It features a wealth of talent both in front of and behind the lens. It offers up two Oscar winners, several nominees, and a script by a beloved Pulitzer Prize recipient. In fact, the last time this combination came together, the result was No Country for Old Men, itself an Awards Season juggernaut. So what, pray tell, went wrong with The Counselor? How could an original screenplay by Cormac McCarthy, directed by Ridley Scott, fall so far short of its intended mark? The answer is right up there on the screen for everyone to see, unfortunately. No matter the acting acumen on display, no matter the moralizing inserted in like awkward pauses on a first date, this is a movie that makes little or no sense and seems to strive on such pointless ambiguities. The character’s motives seem somewhat clear. It’s everything else that’s a vague mess.
Michael Fassbender plays a nameless lawyer known only as “Counselor.” There are hints and innuendos that he’s in financial trouble, though he does seem capable of traveling to Amsterdam to buy his fiance/wife/life partner (Penelope Cruz) a 3.5-carat diamond. Working with a cartel-connected hotshot named Reiner (Javier Bardem), the Counselor hopes to cure his money woes with a huge drug deal. Via a bunch of cash fronted by yet another mysterious man named Westray (Brad Pitt), he will buy up a big shipment of dope, drop it onto the American market, and bank about $20 million. At least, that’s the plan. However, not everyone is happy with this arrangement. Not Reiner’s sex-obsessed gal pal (Cameron Diaz) and not a currently jailed client of the lawyer (Rosie Perez) with a secret connection to the crime. Of course, nothing ends up going right.
As a novelist, few can argue with Cormac McCarthy, from
Lonesome Dove to No Country to All the Pretty Horses to The Road, he is a known and respected name in literature… and, by the looks of the lame narrative he’s crafted for his first spec script, he should probably stay in books. The Counselor is terrible, a ragtag collection of inferences and suggestions that never ends up coming together to make for a satisfying story. We aren’t told why our lead is so desperate for dough, scenes are tossed in (like the trip to the Netherlands) that never pay off, and every time something sinister is mentioned (like the wire-based decapitation device known as a “bolito”), you can be assured it will eventually make an appearance later on in the film.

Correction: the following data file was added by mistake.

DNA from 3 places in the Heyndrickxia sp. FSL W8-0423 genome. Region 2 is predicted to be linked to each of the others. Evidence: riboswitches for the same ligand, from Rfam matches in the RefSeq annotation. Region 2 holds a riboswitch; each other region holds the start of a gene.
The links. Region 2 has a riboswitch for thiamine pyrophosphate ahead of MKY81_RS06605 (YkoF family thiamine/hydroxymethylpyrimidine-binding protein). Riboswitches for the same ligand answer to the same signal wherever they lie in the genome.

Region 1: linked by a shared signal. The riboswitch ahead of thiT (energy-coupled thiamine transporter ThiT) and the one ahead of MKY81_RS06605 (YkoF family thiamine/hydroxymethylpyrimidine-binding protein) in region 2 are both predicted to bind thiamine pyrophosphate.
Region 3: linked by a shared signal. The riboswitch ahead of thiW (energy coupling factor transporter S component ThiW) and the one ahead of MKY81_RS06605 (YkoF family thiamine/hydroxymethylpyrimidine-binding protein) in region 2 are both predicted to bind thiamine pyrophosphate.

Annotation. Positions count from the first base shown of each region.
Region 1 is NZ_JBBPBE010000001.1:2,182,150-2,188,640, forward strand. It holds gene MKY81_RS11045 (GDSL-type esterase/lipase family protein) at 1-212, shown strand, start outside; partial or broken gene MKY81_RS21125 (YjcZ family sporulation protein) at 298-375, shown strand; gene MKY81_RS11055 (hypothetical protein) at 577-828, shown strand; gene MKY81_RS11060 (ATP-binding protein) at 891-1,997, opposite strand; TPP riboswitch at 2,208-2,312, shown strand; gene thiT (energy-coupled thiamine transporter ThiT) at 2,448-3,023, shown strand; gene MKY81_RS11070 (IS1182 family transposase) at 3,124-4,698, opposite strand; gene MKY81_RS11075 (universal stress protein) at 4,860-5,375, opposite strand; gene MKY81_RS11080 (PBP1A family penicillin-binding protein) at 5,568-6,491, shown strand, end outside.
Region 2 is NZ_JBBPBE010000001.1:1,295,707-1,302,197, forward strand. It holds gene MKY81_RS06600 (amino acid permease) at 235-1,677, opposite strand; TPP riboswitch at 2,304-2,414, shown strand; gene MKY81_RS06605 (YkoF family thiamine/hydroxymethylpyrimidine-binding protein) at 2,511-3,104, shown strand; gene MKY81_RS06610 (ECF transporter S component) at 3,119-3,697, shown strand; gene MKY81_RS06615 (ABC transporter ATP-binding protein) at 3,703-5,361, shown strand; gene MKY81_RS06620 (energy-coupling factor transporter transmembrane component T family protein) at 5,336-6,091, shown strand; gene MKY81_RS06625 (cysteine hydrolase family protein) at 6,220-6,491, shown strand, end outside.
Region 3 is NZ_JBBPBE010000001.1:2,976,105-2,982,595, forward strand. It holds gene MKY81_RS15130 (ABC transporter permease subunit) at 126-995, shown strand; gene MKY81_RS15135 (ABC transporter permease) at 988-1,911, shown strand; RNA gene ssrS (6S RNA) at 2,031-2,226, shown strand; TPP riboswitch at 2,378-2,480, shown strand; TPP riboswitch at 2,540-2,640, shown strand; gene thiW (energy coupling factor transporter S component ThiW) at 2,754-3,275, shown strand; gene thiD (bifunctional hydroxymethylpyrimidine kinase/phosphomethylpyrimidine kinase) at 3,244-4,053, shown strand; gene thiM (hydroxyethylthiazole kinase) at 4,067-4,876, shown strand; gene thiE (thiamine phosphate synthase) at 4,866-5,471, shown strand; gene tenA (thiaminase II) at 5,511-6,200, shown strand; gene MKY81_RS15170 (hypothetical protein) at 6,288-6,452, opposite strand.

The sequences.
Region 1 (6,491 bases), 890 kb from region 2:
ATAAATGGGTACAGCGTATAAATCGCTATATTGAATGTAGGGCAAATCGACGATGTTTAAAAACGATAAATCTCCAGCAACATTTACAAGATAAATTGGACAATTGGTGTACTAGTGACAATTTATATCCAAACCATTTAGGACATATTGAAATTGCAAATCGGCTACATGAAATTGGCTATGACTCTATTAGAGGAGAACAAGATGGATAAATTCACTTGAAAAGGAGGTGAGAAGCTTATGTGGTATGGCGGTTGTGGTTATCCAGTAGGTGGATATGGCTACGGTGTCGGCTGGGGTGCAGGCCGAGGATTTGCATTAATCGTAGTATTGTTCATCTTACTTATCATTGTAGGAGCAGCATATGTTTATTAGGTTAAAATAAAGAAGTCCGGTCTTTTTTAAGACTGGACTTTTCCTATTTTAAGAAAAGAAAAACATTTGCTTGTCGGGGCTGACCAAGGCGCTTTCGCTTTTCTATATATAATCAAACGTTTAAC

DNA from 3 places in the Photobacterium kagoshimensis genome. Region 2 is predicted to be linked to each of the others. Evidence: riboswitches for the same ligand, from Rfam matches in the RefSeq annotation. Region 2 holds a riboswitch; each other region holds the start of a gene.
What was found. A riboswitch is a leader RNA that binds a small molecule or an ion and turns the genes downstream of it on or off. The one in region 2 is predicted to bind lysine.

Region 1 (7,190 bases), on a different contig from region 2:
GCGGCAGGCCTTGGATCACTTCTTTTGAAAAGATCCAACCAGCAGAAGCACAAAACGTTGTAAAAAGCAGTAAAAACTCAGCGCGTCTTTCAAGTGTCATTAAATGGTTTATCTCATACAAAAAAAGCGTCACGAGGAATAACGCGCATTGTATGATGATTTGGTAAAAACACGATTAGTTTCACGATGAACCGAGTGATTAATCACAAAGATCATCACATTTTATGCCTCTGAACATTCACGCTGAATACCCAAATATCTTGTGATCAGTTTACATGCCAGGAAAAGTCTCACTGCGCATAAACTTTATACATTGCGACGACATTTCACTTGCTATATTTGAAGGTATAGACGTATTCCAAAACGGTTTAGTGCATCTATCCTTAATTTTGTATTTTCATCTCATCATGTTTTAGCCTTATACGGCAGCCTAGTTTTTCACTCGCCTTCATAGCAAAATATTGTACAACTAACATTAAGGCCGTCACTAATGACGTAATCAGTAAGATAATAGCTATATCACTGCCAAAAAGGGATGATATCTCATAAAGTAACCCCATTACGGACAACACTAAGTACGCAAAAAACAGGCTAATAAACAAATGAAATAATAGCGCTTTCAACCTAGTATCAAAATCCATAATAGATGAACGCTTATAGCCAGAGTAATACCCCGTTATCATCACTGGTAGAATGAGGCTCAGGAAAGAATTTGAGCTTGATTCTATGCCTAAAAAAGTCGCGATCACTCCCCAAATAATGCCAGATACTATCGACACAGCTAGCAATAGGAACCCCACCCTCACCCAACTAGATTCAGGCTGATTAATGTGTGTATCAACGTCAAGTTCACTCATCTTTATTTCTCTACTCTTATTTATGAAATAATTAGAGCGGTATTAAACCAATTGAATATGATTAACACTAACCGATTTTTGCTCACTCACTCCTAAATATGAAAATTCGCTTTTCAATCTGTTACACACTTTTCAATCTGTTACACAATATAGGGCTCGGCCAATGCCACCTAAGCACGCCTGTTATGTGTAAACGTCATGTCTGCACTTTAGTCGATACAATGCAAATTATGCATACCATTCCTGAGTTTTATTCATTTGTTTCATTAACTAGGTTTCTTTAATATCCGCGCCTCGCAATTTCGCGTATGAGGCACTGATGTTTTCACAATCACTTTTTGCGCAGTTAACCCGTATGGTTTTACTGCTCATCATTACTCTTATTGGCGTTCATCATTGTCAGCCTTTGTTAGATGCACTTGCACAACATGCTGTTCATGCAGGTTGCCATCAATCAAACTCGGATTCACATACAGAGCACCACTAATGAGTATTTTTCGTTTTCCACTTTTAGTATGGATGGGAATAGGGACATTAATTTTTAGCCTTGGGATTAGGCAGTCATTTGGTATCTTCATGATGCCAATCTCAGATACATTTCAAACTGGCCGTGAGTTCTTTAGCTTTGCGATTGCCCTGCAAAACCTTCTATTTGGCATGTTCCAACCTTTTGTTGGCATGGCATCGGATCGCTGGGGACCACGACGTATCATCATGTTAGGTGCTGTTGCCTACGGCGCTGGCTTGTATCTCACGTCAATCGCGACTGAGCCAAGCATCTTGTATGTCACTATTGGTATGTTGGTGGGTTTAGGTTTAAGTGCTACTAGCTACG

Nothing works here. Most of the performances are phoned in, with only Bardem and his Guy Fieri hairstyle trying for any kind of character, and the dialogue seems derived from a manic depressive’s guidebook to backseat philosophizing. Everyone speaks in the kind of overly complicated platitudes that only a novelist can conceive of. Like Gene Siskel and Roger Ebert used to point out, no one talks like this in reality. When they are not personalizing or parsing through the various meanings of “death,” they’re mimicking a middle school sleepover where S-E-X is the only topic on the agenda. The whole drug deal is placed on the back burner so the cast can spend nearly two hours endlessly talking smut to and at each other.
As for Scott, the man still can’t find his footing outside the various genre masterworks he made in the ’70s and ’80s. He drenches every scene in so much sun that the movie eventual suffers from heat stroke, and he doesn’t understand how to pace out McCarthy’s verbally overwrought asides. We need someone to drive this sucker and neither the director nor writer are capable of getting behind the wheel and revving things up. Instead, we get slow burn as entertainment inertia and it just doesn’t work. Fancy it up with as many famous faces as possible, but The Counselor still suffers from its flash over substance strategies. It’s a waste of time and talent.